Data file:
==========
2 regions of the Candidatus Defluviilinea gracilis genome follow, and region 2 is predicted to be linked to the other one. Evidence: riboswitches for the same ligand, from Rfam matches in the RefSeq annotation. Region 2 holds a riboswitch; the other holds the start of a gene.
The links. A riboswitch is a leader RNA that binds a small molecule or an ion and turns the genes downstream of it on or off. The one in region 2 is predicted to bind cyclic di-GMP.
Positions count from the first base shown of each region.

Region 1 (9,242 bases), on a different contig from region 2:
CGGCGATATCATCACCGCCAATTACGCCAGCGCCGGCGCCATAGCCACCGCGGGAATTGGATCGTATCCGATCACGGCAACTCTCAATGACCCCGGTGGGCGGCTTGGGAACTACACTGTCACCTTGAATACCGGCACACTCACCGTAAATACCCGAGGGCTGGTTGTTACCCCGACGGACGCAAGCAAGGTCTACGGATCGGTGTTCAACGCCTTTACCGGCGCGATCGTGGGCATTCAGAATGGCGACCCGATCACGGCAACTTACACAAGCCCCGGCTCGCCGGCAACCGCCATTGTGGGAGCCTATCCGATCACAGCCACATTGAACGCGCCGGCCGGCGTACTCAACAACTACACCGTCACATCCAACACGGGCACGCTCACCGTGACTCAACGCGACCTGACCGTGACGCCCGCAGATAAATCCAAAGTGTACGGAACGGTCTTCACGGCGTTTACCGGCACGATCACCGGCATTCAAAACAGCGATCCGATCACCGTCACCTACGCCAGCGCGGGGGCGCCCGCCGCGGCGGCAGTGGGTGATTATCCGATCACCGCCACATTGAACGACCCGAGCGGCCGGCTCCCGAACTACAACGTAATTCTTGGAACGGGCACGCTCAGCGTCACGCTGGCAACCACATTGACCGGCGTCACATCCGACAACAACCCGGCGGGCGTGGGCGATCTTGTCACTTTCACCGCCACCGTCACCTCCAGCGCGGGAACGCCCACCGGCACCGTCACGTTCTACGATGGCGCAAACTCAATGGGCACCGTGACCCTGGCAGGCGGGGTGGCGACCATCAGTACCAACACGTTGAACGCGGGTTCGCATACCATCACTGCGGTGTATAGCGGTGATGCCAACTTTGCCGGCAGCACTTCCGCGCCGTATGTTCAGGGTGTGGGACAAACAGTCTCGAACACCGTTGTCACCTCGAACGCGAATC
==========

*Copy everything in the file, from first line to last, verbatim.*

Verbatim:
2 regions of the Candidatus Defluviilinea gracilis genome follow, and region 2 is predicted to be linked to the other one. Evidence: riboswitches for the same ligand, from Rfam matches in the RefSeq annotation. Region 2 holds a riboswitch; the other holds the start of a gene.
The links. A riboswitch is a leader RNA that binds a small molecule or an ion and turns the genes downstream of it on or off. The one in region 2 is predicted to bind cyclic di-GMP.
Positions count from the first base shown of each region.

Region 1 (9,242 bases), on a different contig from region 2:
CGGCGATATCATCACCGCCAATTACGCCAGCGCCGGCGCCATAGCCACCGCGGGAATTGGATCGTATCCGATCACGGCAACTCTCAATGACCCCGGTGGGCGGCTTGGGAACTACACTGTCACCTTGAATACCGGCACACTCACCGTAAATACCCGAGGGCTGGTTGTTACCCCGACGGACGCAAGCAAGGTCTACGGATCGGTGTTCAACGCCTTTACCGGCGCGATCGTGGGCATTCAGAATGGCGACCCGATCACGGCAACTTACACAAGCCCCGGCTCGCCGGCAACCGCCATTGTGGGAGCCTATCCGATCACAGCCACATTGAACGCGCCGGCCGGCGTACTCAACAACTACACCGTCACATCCAACACGGGCACGCTCACCGTGACTCAACGCGACCTGACCGTGACGCCCGCAGATAAATCCAAAGTGTACGGAACGGTCTTCACGGCGTTTACCGGCACGATCACCGGCATTCAAAACAGCGATCCGATCACCGTCACCTACGCCAGCGCGGGGGCGCCCGCCGCGGCGGCAGTGGGTGATTATCCGATCACCGCCACATTGAACGACCCGAGCGGCCGGCTCCCGAACTACAACGTAATTCTTGGAACGGGCACGCTCAGCGTCACGCTGGCAACCACATTGACCGGCGTCACATCCGACAACAACCCGGCGGGCGTGGGCGATCTTGTCACTTTCACCGCCACCGTCACCTCCAGCGCGGGAACGCCCACCGGCACCGTCACGTTCTACGATGGCGCAAACTCAATGGGCACCGTGACCCTGGCAGGCGGGGTGGCGACCATCAGTACCAACACGTTGAACGCGGGTTCGCATACCATCACTGCGGTGTATAGCGGTGATGCCAACTTTGCCGGCAGCACTTCCGCGCCGTATGTTCAGGGTGTGGGACAAACAGTCTCGAACACCGTTGTCACCTCGAACGCGAATC